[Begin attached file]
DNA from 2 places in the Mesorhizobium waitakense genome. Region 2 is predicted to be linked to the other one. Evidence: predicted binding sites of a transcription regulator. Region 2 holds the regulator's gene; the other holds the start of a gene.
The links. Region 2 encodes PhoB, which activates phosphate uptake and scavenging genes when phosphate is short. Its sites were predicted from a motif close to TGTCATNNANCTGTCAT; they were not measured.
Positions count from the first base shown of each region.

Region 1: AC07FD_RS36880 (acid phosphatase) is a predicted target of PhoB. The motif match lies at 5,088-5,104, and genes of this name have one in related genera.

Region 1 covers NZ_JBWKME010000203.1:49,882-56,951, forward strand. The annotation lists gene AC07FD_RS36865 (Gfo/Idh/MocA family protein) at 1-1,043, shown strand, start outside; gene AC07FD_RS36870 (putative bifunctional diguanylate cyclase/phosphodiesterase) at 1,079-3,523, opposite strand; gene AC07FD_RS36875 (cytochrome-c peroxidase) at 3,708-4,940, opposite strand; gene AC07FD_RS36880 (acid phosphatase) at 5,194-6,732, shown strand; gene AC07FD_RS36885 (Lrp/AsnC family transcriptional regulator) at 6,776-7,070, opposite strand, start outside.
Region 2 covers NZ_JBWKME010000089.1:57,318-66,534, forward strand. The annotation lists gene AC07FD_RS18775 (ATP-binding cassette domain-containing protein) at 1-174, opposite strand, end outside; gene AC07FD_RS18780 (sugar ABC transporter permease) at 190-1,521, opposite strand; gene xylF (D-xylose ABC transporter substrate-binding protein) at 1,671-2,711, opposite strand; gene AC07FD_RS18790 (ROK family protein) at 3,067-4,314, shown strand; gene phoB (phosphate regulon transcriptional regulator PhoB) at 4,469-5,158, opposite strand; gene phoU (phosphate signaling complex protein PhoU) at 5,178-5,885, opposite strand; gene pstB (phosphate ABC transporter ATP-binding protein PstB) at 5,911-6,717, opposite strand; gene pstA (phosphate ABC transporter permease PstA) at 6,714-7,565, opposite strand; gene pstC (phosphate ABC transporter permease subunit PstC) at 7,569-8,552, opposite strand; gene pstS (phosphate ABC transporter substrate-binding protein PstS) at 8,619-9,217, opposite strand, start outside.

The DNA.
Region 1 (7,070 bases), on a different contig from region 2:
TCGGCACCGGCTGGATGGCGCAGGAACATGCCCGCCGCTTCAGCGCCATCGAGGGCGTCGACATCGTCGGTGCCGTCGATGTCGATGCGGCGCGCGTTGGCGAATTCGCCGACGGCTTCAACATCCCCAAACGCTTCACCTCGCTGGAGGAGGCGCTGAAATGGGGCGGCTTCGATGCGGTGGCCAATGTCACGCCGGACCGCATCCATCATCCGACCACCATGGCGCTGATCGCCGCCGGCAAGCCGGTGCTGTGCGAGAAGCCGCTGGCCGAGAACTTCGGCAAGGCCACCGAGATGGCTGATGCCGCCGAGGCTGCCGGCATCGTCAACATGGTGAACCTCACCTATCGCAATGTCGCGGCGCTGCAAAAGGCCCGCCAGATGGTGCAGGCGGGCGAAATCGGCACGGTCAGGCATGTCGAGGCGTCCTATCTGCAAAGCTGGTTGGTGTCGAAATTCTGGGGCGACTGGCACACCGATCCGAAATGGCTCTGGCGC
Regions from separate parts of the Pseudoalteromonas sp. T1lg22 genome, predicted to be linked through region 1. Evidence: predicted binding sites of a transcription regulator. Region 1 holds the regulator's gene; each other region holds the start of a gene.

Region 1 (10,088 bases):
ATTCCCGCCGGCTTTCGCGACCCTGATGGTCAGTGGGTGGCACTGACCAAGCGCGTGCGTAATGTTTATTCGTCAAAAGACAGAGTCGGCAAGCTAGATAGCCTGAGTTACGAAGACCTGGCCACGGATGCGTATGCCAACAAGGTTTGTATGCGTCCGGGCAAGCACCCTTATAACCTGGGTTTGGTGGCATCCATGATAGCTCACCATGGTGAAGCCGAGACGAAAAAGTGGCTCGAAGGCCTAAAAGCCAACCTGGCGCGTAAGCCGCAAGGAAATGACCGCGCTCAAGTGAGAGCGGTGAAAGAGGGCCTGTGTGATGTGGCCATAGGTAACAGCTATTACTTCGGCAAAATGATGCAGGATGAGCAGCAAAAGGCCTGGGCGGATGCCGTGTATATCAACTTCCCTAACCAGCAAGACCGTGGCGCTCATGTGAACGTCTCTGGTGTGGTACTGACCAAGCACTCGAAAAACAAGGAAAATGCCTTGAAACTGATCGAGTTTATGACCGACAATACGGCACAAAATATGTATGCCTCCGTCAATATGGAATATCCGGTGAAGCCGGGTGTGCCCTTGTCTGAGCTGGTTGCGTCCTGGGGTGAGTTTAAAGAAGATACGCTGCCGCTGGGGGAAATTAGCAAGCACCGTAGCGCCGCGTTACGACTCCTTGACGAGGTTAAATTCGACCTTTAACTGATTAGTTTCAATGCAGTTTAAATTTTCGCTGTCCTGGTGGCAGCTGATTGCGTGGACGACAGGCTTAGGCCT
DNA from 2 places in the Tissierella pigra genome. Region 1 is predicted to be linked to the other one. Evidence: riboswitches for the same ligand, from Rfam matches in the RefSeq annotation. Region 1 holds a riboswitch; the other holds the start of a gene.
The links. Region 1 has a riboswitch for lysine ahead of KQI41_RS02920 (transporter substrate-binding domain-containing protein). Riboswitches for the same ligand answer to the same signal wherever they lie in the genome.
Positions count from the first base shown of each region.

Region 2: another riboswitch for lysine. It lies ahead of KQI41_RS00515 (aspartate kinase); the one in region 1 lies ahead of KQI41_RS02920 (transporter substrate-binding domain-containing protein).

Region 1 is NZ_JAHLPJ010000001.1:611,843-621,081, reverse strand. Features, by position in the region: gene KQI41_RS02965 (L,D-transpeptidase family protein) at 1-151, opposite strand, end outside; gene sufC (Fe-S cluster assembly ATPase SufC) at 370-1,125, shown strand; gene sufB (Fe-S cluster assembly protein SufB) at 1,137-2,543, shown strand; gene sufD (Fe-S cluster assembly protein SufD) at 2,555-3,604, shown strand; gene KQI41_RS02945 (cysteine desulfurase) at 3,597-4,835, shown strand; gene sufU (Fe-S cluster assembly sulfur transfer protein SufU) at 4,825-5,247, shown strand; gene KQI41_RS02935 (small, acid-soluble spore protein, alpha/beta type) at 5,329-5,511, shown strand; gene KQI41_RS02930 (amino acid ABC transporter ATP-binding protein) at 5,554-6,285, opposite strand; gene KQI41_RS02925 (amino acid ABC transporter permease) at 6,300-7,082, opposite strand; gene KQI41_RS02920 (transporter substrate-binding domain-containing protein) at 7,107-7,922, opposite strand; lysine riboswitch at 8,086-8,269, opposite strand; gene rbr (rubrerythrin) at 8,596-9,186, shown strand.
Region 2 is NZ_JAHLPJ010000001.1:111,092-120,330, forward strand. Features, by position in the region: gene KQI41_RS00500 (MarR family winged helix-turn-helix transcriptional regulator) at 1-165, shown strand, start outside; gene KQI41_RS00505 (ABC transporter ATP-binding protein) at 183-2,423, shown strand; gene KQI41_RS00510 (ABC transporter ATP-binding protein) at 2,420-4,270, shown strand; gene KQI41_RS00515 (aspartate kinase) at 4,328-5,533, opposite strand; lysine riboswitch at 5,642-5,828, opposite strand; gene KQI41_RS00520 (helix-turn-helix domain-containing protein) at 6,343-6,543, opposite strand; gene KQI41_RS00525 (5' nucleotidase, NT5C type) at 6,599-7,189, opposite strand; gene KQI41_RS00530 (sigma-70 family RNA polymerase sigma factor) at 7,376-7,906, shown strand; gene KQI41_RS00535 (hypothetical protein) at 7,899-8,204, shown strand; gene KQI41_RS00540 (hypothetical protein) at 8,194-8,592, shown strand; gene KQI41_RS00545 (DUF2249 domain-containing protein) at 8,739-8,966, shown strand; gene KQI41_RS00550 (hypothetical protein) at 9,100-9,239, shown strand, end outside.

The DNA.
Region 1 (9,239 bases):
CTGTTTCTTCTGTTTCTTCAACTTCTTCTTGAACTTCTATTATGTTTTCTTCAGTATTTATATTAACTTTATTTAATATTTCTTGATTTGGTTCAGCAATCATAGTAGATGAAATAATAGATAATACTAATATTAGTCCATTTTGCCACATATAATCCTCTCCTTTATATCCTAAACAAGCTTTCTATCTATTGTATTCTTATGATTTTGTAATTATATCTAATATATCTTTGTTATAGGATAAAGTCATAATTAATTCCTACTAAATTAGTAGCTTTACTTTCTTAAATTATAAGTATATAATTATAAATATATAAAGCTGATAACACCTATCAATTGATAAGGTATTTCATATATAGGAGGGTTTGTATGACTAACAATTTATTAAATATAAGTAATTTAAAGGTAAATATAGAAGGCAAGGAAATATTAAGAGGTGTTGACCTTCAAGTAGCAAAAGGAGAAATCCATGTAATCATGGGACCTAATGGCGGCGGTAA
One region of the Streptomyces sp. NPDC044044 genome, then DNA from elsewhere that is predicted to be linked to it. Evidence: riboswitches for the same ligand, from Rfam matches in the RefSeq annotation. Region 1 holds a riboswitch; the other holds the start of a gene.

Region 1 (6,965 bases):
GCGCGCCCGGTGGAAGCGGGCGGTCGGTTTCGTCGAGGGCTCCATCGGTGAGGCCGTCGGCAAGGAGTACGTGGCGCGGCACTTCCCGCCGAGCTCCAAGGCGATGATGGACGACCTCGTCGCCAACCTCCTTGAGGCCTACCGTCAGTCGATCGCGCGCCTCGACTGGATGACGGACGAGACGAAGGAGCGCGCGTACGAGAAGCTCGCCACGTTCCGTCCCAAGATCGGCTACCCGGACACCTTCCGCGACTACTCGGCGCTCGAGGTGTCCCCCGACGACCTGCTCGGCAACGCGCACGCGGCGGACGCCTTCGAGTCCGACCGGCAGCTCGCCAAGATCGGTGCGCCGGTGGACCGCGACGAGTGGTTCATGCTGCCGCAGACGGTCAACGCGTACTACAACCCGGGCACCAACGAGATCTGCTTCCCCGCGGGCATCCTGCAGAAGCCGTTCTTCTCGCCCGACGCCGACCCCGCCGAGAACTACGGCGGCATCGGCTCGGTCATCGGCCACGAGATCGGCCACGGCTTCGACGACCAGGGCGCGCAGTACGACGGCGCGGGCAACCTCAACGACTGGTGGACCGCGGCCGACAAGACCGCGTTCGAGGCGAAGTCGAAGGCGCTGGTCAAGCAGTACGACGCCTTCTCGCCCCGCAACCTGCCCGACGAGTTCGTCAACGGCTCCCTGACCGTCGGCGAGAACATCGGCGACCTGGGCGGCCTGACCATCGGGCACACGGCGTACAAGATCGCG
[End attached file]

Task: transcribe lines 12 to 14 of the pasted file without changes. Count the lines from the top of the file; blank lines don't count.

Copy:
ATTCCCGCCGGCTTTCGCGACCCTGATGGTCAGTGGGTGGCACTGACCAAGCGCGTGCGTAATGTTTATTCGTCAAAAGACAGAGTCGGCAAGCTAGATAGCCTGAGTTACGAAGACCTGGCCACGGATGCGTATGCCAACAAGGTTTGTATGCGTCCGGGCAAGCACCCTTATAACCTGGGTTTGGTGGCATCCATGATAGCTCACCATGGTGAAGCCGAGACGAAAAAGTGGCTCGAAGGCCTAAAAGCCAACCTGGCGCGTAAGCCGCAAGGAAATGACCGCGCTCAAGTGAGAGCGGTGAAAGAGGGCCTGTGTGATGTGGCCATAGGTAACAGCTATTACTTCGGCAAAATGATGCAGGATGAGCAGCAAAAGGCCTGGGCGGATGCCGTGTATATCAACTTCCCTAACCAGCAAGACCGTGGCGCTCATGTGAACGTCTCTGGTGTGGTACTGACCAAGCACTCGAAAAACAAGGAAAATGCCTTGAAACTGATCGAGTTTATGACCGACAATACGGCACAAAATATGTATGCCTCCGTCAATATGGAATATCCGGTGAAGCCGGGTGTGCCCTTGTCTGAGCTGGTTGCGTCCTGGGGTGAGTTTAAAGAAGATACGCTGCCGCTGGGGGAAATTAGCAAGCACCGTAGCGCCGCGTTACGACTCCTTGACGAGGTTAAATTCGACCTTTAACTGATTAGTTTCAATGCAGTTTAAATTTTCGCTGTCCTGGTGGCAGCTGATTGCGTGGACGACAGGCTTAGGCCT
DNA from 2 places in the Tissierella pigra genome. Region 1 is predicted to be linked to the other one. Evidence: riboswitches for the same ligand, from Rfam matches in the RefSeq annotation. Region 1 holds a riboswitch; the other holds the start of a gene.
The links. Region 1 has a riboswitch for lysine ahead of KQI41_RS02920 (transporter substrate-binding domain-containing protein). Riboswitches for the same ligand answer to the same signal wherever they lie in the genome.